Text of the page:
On Tuesday I begin two years of study at Sofia University. In March I begin teaching at Samyama Yoga Center. Yes, I’ve mentioned my admission to Sofia and the building of Samyama in previous posts. They are small things in the course of human events. Very big things in the course of this small life.

So how am I handling the anxiety? How do you think?

Yoga. Yoga. Yoga. Breathing. Yoga. Meditating. Yoga. With a few sandbags and head wraps thrown in for good measure.

More specifically:

  • A strong Yang practice featuring plenty of Flying Dragons to burn off the fidgets.
  • A soft Yin practice to open and release.
  • Restorative work featuring the placement of a sandbag on my forehead (yes, seriously).
  • Meditation featuring head wraps and earplugs (yes, seriously).

And finally, embracing this time of deep change and new beginnings with a living, ‘off-the-mat, into-the-world’ daily practice – a practice that will melt rigid trepidation.  A practice that will encourage blissful surrender to the unfamiliar journey I’m beginning.

As for my aversion to hugs and sharing circles? Well, that’s something for me to work on. In the meantime, Samyama’s owner John Berg offered this advice at our last staff meeting, “If someone goes in for the hug, just tell them ‘my aura is embracing your aura’. Works every time.”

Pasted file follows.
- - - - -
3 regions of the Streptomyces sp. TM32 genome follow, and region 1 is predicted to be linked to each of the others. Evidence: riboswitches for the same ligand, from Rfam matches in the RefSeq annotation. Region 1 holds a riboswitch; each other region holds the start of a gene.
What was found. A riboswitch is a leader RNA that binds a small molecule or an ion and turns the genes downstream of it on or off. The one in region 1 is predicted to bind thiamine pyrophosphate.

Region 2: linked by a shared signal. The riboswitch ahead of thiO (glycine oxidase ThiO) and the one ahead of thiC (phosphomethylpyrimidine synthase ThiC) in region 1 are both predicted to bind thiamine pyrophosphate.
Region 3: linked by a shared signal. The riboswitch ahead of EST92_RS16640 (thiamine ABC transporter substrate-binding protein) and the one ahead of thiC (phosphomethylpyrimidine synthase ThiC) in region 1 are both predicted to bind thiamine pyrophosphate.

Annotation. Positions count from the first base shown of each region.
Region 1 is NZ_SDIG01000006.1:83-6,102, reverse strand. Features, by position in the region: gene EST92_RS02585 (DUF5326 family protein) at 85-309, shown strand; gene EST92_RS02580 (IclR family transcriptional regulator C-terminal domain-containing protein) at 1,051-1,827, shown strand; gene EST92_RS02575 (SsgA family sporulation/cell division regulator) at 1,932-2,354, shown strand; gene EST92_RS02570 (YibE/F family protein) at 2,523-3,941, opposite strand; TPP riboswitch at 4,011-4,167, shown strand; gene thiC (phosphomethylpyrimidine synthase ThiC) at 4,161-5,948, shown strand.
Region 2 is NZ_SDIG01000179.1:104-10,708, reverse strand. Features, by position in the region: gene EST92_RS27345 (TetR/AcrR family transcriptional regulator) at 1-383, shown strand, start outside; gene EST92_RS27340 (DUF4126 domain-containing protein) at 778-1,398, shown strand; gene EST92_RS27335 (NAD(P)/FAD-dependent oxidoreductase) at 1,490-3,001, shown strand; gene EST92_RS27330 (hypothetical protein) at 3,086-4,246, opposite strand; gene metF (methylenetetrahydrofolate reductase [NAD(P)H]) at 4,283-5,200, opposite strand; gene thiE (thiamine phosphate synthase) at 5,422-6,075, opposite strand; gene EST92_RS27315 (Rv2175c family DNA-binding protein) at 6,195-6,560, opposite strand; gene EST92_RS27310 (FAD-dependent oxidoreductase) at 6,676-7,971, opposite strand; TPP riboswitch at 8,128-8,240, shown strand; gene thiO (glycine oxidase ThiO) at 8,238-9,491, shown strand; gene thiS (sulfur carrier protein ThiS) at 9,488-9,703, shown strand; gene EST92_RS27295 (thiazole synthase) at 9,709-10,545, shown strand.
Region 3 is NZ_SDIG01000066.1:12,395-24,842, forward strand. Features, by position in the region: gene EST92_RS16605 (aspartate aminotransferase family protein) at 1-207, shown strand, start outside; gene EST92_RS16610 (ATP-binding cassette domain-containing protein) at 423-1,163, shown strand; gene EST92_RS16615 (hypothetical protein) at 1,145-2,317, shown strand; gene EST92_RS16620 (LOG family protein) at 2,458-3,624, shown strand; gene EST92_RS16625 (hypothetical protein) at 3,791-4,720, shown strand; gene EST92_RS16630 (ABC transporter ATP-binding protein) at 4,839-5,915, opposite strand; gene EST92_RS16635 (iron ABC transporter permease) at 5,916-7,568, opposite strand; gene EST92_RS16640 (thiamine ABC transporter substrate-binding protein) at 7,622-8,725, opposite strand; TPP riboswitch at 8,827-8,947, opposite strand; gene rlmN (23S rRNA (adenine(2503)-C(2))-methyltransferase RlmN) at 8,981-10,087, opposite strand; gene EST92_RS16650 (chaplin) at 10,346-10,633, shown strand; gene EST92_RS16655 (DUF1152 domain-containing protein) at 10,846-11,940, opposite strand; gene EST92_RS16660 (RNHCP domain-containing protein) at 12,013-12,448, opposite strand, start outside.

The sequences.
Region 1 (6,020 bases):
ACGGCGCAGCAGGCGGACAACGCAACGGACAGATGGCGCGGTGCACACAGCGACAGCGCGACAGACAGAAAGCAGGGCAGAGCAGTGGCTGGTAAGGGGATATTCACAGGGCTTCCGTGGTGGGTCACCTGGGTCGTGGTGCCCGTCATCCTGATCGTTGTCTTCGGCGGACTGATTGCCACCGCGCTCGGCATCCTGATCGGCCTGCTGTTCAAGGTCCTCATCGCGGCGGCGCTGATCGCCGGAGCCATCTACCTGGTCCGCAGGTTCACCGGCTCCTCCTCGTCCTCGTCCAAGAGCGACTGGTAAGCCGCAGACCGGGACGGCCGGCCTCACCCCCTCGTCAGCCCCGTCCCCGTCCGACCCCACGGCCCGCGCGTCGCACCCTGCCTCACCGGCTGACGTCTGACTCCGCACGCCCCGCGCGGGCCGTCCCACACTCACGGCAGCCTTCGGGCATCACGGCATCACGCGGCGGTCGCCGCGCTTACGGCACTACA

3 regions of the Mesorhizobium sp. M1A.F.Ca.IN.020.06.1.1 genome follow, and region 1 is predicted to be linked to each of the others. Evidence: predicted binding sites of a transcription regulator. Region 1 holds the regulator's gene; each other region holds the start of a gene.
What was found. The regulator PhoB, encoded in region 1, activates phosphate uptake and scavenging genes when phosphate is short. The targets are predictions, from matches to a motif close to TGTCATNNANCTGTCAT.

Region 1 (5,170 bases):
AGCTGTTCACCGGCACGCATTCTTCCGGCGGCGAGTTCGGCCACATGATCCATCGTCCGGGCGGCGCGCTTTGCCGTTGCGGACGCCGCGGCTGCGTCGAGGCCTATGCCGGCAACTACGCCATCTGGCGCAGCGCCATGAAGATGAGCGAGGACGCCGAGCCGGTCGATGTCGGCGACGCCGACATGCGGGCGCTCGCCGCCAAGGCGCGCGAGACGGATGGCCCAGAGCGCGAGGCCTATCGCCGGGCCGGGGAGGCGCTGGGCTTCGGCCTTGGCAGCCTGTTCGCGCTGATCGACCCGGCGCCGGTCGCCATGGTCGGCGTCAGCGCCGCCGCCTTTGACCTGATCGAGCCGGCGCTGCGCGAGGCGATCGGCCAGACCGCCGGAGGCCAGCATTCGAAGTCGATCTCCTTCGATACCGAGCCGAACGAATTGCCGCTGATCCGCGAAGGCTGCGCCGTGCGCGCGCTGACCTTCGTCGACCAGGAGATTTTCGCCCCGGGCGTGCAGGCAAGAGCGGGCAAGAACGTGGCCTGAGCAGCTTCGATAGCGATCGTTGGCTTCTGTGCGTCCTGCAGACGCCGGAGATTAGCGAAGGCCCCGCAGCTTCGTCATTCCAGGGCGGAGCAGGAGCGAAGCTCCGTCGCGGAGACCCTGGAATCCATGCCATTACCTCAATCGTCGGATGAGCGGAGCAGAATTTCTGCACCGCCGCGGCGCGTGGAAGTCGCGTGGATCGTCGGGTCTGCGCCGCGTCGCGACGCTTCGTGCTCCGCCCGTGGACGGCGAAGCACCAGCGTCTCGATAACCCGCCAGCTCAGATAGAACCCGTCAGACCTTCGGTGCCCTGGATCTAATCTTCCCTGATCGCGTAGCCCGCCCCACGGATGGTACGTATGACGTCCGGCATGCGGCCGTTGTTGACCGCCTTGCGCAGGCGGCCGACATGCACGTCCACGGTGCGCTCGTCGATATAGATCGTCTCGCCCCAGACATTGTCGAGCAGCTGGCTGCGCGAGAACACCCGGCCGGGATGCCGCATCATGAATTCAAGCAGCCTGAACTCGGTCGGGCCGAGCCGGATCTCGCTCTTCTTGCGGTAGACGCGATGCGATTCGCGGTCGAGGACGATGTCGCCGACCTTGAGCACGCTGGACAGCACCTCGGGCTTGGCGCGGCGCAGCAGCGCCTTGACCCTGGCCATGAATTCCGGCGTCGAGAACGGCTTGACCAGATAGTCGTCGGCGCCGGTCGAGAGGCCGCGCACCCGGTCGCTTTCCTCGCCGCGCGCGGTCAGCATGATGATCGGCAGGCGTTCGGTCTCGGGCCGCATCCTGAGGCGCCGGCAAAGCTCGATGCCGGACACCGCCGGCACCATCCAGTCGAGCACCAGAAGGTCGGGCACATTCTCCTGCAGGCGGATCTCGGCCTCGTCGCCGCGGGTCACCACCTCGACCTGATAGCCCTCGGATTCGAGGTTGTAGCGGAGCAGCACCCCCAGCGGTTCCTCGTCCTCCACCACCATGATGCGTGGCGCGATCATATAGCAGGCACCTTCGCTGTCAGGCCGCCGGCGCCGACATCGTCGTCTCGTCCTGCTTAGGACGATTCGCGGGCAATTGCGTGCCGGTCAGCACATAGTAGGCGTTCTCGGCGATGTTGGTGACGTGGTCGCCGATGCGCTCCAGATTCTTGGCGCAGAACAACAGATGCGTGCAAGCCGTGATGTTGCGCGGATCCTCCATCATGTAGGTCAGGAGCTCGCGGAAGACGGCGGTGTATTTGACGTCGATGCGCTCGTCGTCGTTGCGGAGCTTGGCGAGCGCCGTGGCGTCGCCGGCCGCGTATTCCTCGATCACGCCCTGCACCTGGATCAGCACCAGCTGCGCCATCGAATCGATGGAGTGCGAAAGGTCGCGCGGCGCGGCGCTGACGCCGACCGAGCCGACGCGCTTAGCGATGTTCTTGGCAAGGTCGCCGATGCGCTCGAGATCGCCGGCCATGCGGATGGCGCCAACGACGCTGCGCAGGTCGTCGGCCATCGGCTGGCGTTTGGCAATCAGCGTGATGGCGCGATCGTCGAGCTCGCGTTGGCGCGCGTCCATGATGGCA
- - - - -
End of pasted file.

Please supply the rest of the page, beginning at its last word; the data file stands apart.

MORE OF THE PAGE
And it does.

 


How the Faux-Grinch Made Christmas All Her Own

yogaI’m not really a Grinch. I’m just one of those folks who love winter not for the shiny tinsel but because their’s nothing quite as cozy as a cold winter day burrowed under the blankets with a few good books and a hot toddy.

Too much burrowing, however, does not a festive yogi make.

This year I’ve decided to celebrate the season doing what I love. Yoga.

And I hope you’ll join me. Over the holidays I’ll be teaching these four classes at the California Yoga Center:

Monday 24 December – Christmas Eve

7:00 – 8:30’ish PM (please note earlier start time)

Yin Yoga

Donation Based

Tuesday 25 December – Christmas Day

9:00 – 10:30 AM (please note extra half hour)

Hatha Flow

$18 drop-in

Monday 31 December – New Year’s Eve

7:00 – 8:30’ish PM (please note earlier start time)

Yin Yoga

Donation Based

Tuesday 1 January – New Year’s Day

9:00 – 10:30 AM (please note extra half hour)

Hatha Flow

$18 drop-in

CYC Students – Please note the time change on the Yin Yoga class.  We’ll be starting at 7:00 and NOT 7:30.  Also note the extra half hour added to the morning classes.  

I think we deserve a longer savasana on Christmas Day and New Year’s Day.  Don’t you?


The Pen Collector

Just a few of my several dozen pens.

Just a few of my several dozen pens.

The thing about tolerating a cold is that in between blowing the nose and hacking up phlegm balls, you have quite a bit of time for thinking.

On November 19th a cold took hold at 38,000 feet over the Pacific when a stranger a few rows behind let loose with a wet and righteous sneeze. At the time I remember calmly telling myself, “I’m going to get that.” Repeated slaps to the forehead while silently screaming “NO NO NO NO you idiot WHAT were you thinking?!?!” were not enough to talk my immune system down from the inevitable and, sure enough, on the evening of Tuesday the 20th while watching a DVD with my friend, I began to cough.

By the following morning I had a full-blown excuse for staying in bed with the duvet tucked tight for the next seven days.